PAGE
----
There are four main aspects of iaidō. The smooth, controlled motion of unsheathing the blade, striking the opponent, shaking blood off the blade, and re-sheathing the blade.

‘Kenjutsu’ is a term that encapsulates all types of swordsmanship in Japan. It was originally kenjutsu that led to modern kendo and alternate martial arts, like iaido. Kenjutsu doesn’t have a singular method or fighting style. As each different sword school has a different style and utilizes different methods.

When I asked Sebastian Ye ’25 about the purpose of kendo, he said, “the whole purpose of kendo is to cultivate the mind and body, accomplished by practicing ‘the way of the sword,’ which is what kendo directly translates as. The main aspect is to teach discipline and rigor, with a strong emphasis on manners and respect. You’re supposed to learn from elders and treat everyone with respect and humility, no matter the ranking.”

When I asked how he disciplines himself and if he recommends the sport, Ye said, “the discipline part is mostly just perseverance through training and pushing, even when you’re exhausted. And regarding the second question, I highly recommend kendo as a sport. Even if you practice it without considering it a serious sport and only as a hobby, nonetheless, it’s still a great way to let go of stress and to develop a stronger mind. It’s also a nice exercise.”

These comments fully encapsulates the concept of  Ki Ken Tai mentioned previously as well as the growing popularity of the sport globally. The first World Kendo Championships, held at the Nippon Budokan in Tokyo, Japan, highlighted its growing international presence. By September 2018, the 17th World Kendo Championships in Incheon, Korea, saw participation from athletes from 56 countries and regions, demonstrating kendo’s expansive reach. The 19th World Kendo Championships are set to be held in Milan, Italy, in July 2024, continuing the tradition of international competition.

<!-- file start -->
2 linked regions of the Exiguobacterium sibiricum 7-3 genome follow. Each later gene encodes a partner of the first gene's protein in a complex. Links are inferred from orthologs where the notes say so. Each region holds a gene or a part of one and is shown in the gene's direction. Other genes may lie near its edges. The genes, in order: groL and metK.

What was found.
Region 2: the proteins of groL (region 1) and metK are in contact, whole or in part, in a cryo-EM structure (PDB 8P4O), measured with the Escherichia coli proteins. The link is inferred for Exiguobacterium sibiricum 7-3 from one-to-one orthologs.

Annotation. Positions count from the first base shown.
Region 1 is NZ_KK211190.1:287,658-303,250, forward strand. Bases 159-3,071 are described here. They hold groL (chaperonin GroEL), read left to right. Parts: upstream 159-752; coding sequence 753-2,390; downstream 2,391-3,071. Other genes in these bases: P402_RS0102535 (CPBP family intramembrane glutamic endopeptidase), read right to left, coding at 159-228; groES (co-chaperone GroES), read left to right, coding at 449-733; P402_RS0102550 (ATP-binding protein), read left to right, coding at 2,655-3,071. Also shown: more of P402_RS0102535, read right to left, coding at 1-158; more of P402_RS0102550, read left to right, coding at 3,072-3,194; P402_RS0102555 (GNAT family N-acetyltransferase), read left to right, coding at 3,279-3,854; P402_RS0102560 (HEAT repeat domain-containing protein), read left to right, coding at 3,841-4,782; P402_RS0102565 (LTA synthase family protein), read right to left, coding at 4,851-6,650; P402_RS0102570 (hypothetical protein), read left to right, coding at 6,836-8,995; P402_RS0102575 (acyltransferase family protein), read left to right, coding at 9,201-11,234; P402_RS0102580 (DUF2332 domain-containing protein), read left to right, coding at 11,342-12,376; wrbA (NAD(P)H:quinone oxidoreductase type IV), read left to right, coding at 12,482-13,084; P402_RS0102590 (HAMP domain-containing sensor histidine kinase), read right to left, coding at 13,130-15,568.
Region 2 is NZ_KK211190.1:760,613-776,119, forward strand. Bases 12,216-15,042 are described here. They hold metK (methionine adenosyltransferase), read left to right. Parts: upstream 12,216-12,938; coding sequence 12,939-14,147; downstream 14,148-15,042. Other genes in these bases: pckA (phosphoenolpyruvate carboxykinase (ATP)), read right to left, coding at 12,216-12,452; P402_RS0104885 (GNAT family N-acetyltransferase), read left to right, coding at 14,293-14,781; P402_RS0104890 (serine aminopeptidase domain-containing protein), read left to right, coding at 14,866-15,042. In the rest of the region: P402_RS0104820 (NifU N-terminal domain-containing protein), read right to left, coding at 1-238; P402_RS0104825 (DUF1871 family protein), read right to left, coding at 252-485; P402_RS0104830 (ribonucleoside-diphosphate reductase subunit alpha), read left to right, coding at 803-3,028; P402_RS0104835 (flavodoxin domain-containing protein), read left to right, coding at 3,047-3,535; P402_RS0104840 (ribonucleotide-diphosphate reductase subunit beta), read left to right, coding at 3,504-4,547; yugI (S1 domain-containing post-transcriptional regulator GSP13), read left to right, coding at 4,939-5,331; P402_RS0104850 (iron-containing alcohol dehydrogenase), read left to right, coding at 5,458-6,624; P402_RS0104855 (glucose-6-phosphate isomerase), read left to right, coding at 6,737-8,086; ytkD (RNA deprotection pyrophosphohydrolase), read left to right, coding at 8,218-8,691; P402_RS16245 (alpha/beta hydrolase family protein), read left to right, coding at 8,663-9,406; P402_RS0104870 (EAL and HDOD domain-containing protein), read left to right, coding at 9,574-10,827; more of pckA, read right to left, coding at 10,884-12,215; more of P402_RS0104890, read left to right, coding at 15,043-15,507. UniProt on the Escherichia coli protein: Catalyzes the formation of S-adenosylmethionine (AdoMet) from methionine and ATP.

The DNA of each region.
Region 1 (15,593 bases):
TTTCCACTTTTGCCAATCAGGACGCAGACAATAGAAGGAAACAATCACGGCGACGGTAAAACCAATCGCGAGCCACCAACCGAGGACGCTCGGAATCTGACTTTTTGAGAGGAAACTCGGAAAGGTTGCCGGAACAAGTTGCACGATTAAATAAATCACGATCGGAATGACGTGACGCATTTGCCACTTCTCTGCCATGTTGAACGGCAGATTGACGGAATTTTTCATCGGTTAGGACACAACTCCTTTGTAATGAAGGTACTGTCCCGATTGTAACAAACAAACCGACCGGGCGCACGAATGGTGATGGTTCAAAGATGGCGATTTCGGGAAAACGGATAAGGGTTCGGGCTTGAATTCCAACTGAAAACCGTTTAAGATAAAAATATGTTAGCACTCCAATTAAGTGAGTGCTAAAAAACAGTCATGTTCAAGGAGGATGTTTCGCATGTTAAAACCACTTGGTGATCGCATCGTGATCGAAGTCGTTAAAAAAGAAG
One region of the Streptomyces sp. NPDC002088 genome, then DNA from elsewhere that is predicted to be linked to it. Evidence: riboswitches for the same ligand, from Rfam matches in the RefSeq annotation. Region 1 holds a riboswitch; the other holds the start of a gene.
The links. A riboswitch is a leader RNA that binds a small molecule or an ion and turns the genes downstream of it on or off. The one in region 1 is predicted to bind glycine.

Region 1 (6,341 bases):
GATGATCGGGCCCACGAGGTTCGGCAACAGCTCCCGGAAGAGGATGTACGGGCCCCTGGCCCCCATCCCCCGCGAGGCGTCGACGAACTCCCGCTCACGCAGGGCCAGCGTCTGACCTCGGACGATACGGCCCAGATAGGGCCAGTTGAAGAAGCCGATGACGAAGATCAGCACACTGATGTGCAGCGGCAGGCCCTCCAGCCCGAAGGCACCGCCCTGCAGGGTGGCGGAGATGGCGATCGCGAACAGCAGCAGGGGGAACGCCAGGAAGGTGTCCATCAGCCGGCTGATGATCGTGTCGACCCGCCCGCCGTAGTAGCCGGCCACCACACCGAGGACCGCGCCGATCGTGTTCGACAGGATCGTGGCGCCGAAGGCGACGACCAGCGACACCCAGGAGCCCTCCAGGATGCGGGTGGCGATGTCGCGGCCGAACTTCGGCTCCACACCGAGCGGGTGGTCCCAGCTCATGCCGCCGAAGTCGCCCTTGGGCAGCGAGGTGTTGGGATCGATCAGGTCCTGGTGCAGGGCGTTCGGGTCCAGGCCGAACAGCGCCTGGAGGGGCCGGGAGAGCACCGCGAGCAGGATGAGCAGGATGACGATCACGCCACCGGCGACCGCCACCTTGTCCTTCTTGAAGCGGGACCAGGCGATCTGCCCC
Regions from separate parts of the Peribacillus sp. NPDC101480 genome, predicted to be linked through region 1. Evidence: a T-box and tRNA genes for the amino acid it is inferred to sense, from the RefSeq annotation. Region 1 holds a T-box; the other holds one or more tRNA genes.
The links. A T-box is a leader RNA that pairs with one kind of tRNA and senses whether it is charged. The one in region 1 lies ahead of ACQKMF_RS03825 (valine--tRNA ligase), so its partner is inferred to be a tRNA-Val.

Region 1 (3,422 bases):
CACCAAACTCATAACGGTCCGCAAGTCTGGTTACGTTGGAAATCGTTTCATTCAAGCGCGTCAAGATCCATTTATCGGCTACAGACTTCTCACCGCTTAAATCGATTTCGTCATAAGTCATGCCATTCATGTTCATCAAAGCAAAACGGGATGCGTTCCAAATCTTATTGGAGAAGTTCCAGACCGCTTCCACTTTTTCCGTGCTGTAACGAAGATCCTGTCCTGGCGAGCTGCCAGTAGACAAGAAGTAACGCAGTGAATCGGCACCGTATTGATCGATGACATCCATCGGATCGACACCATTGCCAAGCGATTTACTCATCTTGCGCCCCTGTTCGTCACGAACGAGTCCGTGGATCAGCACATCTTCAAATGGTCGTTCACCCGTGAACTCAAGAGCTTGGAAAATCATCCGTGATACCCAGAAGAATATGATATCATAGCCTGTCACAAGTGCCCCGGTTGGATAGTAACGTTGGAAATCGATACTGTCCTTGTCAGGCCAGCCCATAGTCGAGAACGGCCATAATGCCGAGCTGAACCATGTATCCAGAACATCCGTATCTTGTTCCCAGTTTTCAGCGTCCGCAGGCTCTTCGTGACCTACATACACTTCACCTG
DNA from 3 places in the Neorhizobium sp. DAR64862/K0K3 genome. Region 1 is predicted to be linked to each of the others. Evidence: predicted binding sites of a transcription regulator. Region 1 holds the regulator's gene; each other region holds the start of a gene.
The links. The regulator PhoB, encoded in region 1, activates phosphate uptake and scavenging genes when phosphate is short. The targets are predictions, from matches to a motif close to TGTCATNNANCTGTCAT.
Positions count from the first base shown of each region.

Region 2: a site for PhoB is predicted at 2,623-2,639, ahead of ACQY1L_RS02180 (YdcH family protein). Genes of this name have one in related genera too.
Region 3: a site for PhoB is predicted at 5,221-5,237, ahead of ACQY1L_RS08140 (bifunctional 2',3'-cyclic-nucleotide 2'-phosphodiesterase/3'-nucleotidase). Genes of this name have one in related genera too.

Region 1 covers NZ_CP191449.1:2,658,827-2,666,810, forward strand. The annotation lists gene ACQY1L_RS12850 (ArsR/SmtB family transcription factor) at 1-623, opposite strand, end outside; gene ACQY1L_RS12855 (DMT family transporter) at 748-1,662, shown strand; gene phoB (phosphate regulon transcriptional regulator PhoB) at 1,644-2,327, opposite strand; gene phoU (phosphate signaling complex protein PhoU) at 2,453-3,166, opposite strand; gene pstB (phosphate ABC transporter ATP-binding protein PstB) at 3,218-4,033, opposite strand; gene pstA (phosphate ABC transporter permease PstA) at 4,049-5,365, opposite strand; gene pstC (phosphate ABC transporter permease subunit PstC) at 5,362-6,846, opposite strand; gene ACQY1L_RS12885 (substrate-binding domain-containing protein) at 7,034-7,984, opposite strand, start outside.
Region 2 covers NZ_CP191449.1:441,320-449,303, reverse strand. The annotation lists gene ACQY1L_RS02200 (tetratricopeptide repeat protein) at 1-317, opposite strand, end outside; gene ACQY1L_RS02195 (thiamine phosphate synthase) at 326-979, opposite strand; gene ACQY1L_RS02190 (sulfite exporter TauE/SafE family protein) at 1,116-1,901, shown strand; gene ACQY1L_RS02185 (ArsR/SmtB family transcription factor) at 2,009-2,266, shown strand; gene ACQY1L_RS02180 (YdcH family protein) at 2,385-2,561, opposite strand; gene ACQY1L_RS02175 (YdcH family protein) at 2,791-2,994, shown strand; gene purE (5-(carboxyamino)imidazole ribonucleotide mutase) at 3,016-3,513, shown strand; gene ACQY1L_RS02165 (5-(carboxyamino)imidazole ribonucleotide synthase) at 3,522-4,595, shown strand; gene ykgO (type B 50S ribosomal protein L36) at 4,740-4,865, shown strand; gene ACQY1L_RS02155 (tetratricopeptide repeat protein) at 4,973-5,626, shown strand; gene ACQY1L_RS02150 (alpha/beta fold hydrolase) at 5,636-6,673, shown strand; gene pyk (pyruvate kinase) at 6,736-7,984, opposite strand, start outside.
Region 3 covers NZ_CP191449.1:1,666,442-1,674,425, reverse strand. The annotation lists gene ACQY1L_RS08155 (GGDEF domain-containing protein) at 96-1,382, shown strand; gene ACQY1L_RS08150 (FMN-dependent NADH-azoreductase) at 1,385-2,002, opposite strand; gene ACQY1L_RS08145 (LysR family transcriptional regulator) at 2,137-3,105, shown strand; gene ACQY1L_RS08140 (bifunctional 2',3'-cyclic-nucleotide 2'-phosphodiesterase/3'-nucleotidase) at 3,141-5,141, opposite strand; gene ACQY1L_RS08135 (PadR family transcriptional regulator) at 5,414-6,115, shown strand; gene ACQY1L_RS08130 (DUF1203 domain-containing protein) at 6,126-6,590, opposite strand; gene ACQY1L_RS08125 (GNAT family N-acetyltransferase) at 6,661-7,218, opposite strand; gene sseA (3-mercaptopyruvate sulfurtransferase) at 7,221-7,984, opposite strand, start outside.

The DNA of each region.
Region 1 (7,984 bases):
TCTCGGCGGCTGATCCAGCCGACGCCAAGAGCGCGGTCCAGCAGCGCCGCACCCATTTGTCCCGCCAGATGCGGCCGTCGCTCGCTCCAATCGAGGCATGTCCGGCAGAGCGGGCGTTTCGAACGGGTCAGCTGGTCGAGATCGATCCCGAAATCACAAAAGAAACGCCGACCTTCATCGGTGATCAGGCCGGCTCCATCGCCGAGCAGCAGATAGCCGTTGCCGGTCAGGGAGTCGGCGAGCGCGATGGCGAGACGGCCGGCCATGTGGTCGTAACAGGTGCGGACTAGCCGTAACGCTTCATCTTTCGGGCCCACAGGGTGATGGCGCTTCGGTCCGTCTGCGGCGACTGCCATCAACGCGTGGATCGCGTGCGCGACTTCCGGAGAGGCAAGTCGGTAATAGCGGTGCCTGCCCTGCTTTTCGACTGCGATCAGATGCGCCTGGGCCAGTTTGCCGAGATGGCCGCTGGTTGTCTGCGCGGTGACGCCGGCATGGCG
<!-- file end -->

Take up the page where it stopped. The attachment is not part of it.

‘Kendo’ or “the way of the sword” is a Japanese martial art that utilizes a bamboo sword called a shinai, and many protective gears called bōgu or “armor” (more formally known as kendōgu or ‘kendo equipment’). It is a martial art that demands a lot of concentration and respect for others as well as oneself.

About the Contributor
Marley Lee-Kang, Staff Reporter
Marley Lee-Kang is an Arts & Entertainment Editor for ‘The Science Survey.' Marley believes that a good journalistic piece should be able to captivate readers from beginning to end. He also believes that the use of visual representations is equally important as images can help the readers imagine the setting and can carry so much information with so little. With a newfound passion for writing, Marley wishes to produce interesting journalistic pieces that will be read by many. Born with a creative mind, Marley wishes to use writing as one of his catalysts to capture his imagination and produce works of art.